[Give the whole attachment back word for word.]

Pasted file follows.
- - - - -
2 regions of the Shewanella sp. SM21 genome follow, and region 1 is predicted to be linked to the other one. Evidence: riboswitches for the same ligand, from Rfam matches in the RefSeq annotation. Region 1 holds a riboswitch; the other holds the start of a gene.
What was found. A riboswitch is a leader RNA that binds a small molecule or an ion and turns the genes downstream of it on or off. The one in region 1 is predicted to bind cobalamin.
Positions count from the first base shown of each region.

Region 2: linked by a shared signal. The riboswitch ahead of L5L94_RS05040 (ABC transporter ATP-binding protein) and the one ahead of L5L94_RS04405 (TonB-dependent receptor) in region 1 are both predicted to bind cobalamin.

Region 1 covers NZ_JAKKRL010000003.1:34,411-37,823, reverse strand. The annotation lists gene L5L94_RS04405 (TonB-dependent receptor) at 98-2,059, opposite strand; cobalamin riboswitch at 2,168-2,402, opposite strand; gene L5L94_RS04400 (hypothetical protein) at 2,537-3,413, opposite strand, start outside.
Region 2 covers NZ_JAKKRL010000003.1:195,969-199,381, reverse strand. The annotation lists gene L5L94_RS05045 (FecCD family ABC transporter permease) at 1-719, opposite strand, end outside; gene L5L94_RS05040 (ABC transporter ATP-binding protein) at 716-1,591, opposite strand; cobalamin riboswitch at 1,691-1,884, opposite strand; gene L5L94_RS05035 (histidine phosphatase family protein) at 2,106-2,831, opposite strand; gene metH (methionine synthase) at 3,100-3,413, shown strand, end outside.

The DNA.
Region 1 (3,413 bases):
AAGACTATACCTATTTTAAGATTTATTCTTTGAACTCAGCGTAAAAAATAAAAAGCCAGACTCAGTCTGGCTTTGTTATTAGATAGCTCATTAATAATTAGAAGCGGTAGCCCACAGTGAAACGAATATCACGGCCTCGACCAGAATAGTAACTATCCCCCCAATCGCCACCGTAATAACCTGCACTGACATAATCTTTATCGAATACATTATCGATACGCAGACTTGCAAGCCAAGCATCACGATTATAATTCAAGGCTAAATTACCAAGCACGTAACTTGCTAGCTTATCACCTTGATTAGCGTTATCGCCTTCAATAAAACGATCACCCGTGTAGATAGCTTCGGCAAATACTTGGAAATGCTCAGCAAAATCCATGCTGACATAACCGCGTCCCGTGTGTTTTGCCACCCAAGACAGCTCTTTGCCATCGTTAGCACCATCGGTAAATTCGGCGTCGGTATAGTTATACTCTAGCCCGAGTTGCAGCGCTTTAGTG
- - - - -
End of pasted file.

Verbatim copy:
2 regions of the Shewanella sp. SM21 genome follow, and region 1 is predicted to be linked to the other one. Evidence: riboswitches for the same ligand, from Rfam matches in the RefSeq annotation. Region 1 holds a riboswitch; the other holds the start of a gene.
What was found. A riboswitch is a leader RNA that binds a small molecule or an ion and turns the genes downstream of it on or off. The one in region 1 is predicted to bind cobalamin.
Positions count from the first base shown of each region.

Region 2: linked by a shared signal. The riboswitch ahead of L5L94_RS05040 (ABC transporter ATP-binding protein) and the one ahead of L5L94_RS04405 (TonB-dependent receptor) in region 1 are both predicted to bind cobalamin.

Region 1 covers NZ_JAKKRL010000003.1:34,411-37,823, reverse strand. The annotation lists gene L5L94_RS04405 (TonB-dependent receptor) at 98-2,059, opposite strand; cobalamin riboswitch at 2,168-2,402, opposite strand; gene L5L94_RS04400 (hypothetical protein) at 2,537-3,413, opposite strand, start outside.
Region 2 covers NZ_JAKKRL010000003.1:195,969-199,381, reverse strand. The annotation lists gene L5L94_RS05045 (FecCD family ABC transporter permease) at 1-719, opposite strand, end outside; gene L5L94_RS05040 (ABC transporter ATP-binding protein) at 716-1,591, opposite strand; cobalamin riboswitch at 1,691-1,884, opposite strand; gene L5L94_RS05035 (histidine phosphatase family protein) at 2,106-2,831, opposite strand; gene metH (methionine synthase) at 3,100-3,413, shown strand, end outside.

The DNA.
Region 1 (3,413 bases):
AAGACTATACCTATTTTAAGATTTATTCTTTGAACTCAGCGTAAAAAATAAAAAGCCAGACTCAGTCTGGCTTTGTTATTAGATAGCTCATTAATAATTAGAAGCGGTAGCCCACAGTGAAACGAATATCACGGCCTCGACCAGAATAGTAACTATCCCCCCAATCGCCACCGTAATAACCTGCACTGACATAATCTTTATCGAATACATTATCGATACGCAGACTTGCAAGCCAAGCATCACGATTATAATTCAAGGCTAAATTACCAAGCACGTAACTTGCTAGCTTATCACCTTGATTAGCGTTATCGCCTTCAATAAAACGATCACCCGTGTAGATAGCTTCGGCAAATACTTGGAAATGCTCAGCAAAATCCATGCTGACATAACCGCGTCCCGTGTGTTTTGCCACCCAAGACAGCTCTTTGCCATCGTTAGCACCATCGGTAAATTCGGCGTCGGTATAGTTATACTCTAGCCCGAGTTGCAGCGCTTTAGTG